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Home :: Archive :: 2009 :: August ::
The Ending of the Winter's Tale
The Shakespeare Conference: SHK 20.0462  Thursday, 27 August 2009

[1] From:   Jack Heller <
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     Date:   Thursday, 27 Aug 2009 11:15:01 -0400
     Subj:   Re: SHK 20.0459 The Ending of the Winter's Tale

[2] From:   Terence Hawkes <
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     Date:   Thursday, 27 Aug 2009 11:57:49 -0400
     Subj:   FW: SHK 20.0455 The Ending of the Winter's Tale


[1]-----------------------------------------------------------------
From:       Jack Heller <
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Date:       Thursday, 27 Aug 2009 11:15:01 -0400
Subject: 20.0459 The Ending of the Winter's Tale
Comment:    Re: SHK 20.0459 The Ending of the Winter's Tale

I came up with the topic which began this line of discussion, requesting 
the titles for resources which could help a theatre program in its 
production of WT. I will note in passing that I have appreciated all of 
the suggestions, though now I have more suggestions than I have 
disposable income for purchasing them all. This may be shameless of me, 
but if anyone would like to give a suggested source directly, it can be 
done: purchase the item from Amazon and have it delivered to Shakespeare 
Behind Bars, c/o the Kentucky Shakespeare Festival (address information 
here: http://www.kyshakes.org/). I do not, by the way, have any direct 
financial ties to SBB and the KY Shakespeare Festival other than being 
an active supporter.

I appreciate the discussion of the WT's ending as or as not a 
"heterosexual male fantasy of forgiveness." In my initial request for 
suggestions for resources, I did not mention that I assist Shakespeare 
Behind Bars, but now I'd like to consider that ending in direct relation 
to SBB. Of necessity, SBB's production of WT will be all male, as of 
course were the play's earliest performances. The men in Shakespeare's 
time could leave the theatre to go afterwards to their wives, lovers,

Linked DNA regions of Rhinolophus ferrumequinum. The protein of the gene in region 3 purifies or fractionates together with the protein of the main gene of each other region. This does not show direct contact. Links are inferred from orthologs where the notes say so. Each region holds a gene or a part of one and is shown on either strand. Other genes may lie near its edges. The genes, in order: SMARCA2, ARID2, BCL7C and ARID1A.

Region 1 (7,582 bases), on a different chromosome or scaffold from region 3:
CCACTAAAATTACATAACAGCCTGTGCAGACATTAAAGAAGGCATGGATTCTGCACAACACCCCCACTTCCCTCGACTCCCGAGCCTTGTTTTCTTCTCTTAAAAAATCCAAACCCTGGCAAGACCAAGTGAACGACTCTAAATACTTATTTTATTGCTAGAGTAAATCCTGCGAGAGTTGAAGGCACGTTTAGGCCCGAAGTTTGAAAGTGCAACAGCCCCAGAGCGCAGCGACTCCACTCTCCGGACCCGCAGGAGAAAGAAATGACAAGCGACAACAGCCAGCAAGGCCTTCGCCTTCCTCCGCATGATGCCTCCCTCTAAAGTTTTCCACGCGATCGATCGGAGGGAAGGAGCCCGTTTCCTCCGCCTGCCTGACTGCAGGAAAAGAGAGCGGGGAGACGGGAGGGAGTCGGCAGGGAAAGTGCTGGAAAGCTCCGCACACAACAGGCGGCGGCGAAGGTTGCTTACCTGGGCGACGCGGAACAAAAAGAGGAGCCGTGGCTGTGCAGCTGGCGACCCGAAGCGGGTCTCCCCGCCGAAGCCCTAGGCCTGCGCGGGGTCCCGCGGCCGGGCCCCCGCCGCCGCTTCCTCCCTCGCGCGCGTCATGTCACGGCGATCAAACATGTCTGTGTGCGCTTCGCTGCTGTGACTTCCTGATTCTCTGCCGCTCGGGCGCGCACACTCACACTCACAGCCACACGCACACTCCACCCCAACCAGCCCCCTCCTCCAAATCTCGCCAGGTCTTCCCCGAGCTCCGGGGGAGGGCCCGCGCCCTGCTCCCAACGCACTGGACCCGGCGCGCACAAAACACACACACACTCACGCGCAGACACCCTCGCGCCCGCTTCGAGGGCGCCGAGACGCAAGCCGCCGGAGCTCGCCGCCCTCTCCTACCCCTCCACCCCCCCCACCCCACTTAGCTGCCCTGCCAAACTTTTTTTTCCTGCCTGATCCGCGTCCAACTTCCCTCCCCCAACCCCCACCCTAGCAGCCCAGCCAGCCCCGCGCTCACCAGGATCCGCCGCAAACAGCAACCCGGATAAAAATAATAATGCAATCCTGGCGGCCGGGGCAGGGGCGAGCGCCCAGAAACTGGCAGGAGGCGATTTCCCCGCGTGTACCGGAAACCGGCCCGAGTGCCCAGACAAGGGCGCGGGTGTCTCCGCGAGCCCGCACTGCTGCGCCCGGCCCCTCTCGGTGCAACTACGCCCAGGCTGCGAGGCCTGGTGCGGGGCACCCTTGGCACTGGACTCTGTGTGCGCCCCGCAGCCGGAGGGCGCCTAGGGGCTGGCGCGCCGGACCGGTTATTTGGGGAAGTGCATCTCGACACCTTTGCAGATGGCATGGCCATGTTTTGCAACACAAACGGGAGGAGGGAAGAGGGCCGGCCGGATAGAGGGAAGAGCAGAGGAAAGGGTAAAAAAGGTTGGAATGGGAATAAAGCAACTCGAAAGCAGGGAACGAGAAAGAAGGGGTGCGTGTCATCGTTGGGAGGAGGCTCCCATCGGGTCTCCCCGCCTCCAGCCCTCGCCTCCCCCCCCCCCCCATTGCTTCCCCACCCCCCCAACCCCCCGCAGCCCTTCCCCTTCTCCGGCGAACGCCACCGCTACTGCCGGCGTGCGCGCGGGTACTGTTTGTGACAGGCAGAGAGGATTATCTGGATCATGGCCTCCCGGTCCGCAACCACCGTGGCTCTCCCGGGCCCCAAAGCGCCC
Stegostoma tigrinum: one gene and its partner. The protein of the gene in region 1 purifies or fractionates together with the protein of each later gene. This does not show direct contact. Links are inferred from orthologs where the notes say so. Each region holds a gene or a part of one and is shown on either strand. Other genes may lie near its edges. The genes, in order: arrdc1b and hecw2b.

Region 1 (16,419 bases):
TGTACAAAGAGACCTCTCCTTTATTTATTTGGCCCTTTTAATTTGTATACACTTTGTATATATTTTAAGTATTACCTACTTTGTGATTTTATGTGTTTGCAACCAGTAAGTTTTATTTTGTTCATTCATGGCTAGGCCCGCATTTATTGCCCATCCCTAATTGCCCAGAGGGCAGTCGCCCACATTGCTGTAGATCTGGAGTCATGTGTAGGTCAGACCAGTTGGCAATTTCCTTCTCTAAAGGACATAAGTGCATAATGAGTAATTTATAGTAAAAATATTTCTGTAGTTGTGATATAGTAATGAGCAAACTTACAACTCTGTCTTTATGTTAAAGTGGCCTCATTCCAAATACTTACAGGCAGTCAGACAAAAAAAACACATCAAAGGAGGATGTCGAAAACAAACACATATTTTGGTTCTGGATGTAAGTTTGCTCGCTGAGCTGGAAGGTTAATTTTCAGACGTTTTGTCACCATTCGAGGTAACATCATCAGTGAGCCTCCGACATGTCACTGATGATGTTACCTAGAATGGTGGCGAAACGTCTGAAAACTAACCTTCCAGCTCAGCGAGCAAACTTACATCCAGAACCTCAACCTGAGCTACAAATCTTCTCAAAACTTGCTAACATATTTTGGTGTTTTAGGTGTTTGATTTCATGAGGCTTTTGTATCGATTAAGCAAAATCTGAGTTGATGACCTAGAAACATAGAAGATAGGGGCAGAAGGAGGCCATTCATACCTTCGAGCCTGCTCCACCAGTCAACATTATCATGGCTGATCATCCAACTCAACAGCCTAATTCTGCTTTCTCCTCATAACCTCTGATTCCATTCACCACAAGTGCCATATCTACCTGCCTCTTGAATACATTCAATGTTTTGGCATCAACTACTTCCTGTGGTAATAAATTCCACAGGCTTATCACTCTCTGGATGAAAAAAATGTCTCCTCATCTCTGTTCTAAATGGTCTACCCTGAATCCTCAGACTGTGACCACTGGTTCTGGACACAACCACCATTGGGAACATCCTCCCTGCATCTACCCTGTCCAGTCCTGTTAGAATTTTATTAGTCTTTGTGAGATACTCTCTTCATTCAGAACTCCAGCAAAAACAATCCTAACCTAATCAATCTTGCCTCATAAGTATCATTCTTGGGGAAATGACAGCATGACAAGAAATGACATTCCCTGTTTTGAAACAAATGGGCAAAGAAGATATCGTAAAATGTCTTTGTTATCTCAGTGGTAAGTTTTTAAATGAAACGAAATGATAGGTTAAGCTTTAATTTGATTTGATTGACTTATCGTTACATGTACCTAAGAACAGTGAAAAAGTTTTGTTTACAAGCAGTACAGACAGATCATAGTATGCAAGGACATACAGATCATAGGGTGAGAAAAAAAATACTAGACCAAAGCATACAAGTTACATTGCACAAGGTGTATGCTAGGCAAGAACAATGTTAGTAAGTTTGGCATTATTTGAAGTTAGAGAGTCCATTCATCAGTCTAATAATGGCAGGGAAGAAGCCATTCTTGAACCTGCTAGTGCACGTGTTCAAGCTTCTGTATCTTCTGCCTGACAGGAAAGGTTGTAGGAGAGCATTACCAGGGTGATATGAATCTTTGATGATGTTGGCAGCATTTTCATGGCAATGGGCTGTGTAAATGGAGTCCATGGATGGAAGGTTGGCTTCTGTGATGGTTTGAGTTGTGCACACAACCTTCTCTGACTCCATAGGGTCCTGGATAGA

partners, friends or families. The notion of sexuality within prison, 
whether heterosexual, homosexual, bisexual, or whatever, is subjected to 
far more institutional and social regulation. I should note that the 
women's roles in SBB are not always relegated to those men who identify 
as homosexual or bisexual. The man who played Desdemona a few years ago 
was serving a sentence for assaulting his girlfriend and her mother with 
a knife. The man who played Lady Macbeth this year has identified 
himself as gay; the man who played Lady Macduff took his role as a way 
to consider his victim, of a murder he committed when he was, I think, 
seventeen.

I don't know how the men will choose their roles, and, by the way, I 
want to emphasize that unlike what occurs in most theatres, the men do 
choose their roles. But I don't think that the SBB men's relationship to 
the text of WT's ending will be easy to capture as a "heterosexual" 
fantasy of forgiveness, not because theirs will be homosexual instead, 
but because each performer, male though each one is, is going to bring 
his own experiences and ontology to the creation of the completed 
production.

Let's consider "fantasy" now: When Leontes begs for the breath of life 
to be returned to the "statue" of Hermione, Leontes gets what can never 
be given to the murderers among the men in SBB, the breath of life 
returned to their victims. Some of the men are into the third decade of 
their time in prison. I think they will know full well the unreality of 
the ending of WT. But then, do Macbeth and Othello provide the only 
route of truth for considering the experiences of inmates? If performing 
Shakespeare within prison really does have reformative value, then there 
is truth to the idea that an inmate has to learn to forgive himself too, 
to forgive himself for doing something ruinous to his own life. The 
ending of WT may be a fantasy; but if forgiveness itself is a fantasy, 
I'm not sure that many of our best activities can mantain their value.

Or, let me put it this way: on rare occasions, a few of the men, two or 
three, who had been in SBB committed suicide. On the other hand, of the 
almost 40 SBB men who have completed their sentences, to date, knock on 
wood, none has re-offended and returned to prison. How about that for a 
"miracle" ending?

Jack Heller

[2]-----------------------------------------------------------------
From:       Terence Hawkes <
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Date:       Thursday, 27 Aug 2009 11:57:49 -0400
Subject: 20.0455 The Ending of the Winter's Tale
Comment:    FW: SHK 20.0455 The Ending of the Winter's Tale

Adrian Kiernander does well to mention Simon Foreman. He attended the 
performance of The Winter's Tale at the Globe Theatre in London on the 
15th May 1611. Writing about it with vigour, he suggests a rather 
different perspective from the one we embrace. Why should he be dismissed?

T. Hawkes

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